8. When the tax collector comes to my door, I'll lend him my pen, which has been dipped in rapidly fading blue ink.

9. I resolve that if my beloved wife Mary should die, I will marry another Mary.

10. I resolve not to make a will. Who needs to spend money on a lawyer?

11. I resolve to not clutter up the good farm pastures with headstones that will just get broken or fade with time anyway.

12. I resolve to protect my family and friends' privacy by giving false names and places for events.

13. I resolve to never give the correct accounts of misdeeds in the family, so although Uncle Lem shot that guy and was tried for murder, my kids will be told he stole a cow.

14. I resolve to never trim the family cemetery of brush and tangleweed to keep out anyone doing that silly genealogical work.

15. I resolve to always alternate my children's and wife's first and middle names when the census taker comes around just to give him practice with his spelling.

16. I resolve to come from Ireland, where there are no records, or, if there are, they can only be examined by visiting the exact village and pleading with the local clergy, who is hostile to anyone not of his belief, which, of course, you are, and/or handing over a fee equal to or exceeding your yearly income for one hour's research, which may not find anything.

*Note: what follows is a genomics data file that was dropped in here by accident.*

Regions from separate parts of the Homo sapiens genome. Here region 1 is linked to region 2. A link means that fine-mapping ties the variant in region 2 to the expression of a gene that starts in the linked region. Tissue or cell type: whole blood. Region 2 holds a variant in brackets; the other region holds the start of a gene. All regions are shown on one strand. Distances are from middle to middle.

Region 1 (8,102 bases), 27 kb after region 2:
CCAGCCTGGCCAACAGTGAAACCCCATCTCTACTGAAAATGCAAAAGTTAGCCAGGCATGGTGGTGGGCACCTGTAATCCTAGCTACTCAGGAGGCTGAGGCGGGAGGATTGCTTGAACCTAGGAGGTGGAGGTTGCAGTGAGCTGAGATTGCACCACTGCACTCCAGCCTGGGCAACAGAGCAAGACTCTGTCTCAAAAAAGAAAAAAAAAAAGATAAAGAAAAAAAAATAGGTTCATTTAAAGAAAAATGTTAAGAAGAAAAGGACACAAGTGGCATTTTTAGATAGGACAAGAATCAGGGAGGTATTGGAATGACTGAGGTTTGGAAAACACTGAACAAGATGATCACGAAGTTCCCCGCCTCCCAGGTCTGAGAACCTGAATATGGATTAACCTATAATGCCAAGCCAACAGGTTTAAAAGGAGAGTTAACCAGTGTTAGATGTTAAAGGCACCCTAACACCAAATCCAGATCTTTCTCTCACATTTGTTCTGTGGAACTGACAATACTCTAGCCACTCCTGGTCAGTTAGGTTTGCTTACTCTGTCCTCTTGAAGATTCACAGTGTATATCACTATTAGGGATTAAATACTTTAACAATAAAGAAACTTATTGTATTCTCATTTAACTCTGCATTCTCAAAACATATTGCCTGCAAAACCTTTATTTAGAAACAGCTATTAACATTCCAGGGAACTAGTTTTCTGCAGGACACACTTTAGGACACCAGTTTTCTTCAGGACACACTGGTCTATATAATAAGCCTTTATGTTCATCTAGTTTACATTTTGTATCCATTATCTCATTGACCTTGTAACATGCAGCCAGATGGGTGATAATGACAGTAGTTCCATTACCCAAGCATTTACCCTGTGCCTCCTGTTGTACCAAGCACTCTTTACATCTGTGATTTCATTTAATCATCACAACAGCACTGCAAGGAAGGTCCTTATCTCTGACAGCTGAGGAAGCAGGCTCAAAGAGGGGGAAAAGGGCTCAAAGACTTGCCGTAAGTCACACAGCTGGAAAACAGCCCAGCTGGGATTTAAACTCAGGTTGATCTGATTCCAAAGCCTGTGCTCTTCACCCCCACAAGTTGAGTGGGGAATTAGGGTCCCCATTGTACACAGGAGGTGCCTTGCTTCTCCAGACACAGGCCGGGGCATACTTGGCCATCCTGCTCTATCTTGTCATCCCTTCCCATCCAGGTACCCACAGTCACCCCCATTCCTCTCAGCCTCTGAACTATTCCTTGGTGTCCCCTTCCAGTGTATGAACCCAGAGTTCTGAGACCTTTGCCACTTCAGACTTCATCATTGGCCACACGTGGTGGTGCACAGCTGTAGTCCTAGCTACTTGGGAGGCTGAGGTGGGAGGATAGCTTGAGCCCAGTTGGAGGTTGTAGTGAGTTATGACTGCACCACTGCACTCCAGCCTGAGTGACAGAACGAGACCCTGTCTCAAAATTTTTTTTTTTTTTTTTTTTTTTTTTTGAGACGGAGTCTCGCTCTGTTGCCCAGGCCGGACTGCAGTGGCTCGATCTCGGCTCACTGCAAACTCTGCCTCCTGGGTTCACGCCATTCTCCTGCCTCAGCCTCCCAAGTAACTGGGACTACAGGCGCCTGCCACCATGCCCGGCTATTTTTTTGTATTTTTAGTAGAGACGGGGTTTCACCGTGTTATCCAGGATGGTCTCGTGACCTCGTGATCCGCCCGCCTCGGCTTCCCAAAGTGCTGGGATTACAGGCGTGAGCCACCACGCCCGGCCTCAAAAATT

17. I resolve that not only shall I NOT die in my country of birth, but that nor shall my children (yea, verily) unto the sixth generation.

18. I resolve that I shall call my children by odd names, which the enumerator shall spell incorrectly.

19. I resolve that I shall be absent on the night of the census.

20. I resolve that if unable to be absent on census night, I shall endeavor to be enumerated twice.

21. I resolve that when I die my children/wife is instructed to give the wrong details for my death certificate.

22. I resolve that I and most of my family shall die suddenly just before death certifications started to be used in a parish where easy access to the records ceased the previous year.

*Addendum to No. 2: My brothers promise to do likewise, thereby ensuring that each of our children has the same name as the cousins of the approximate same age.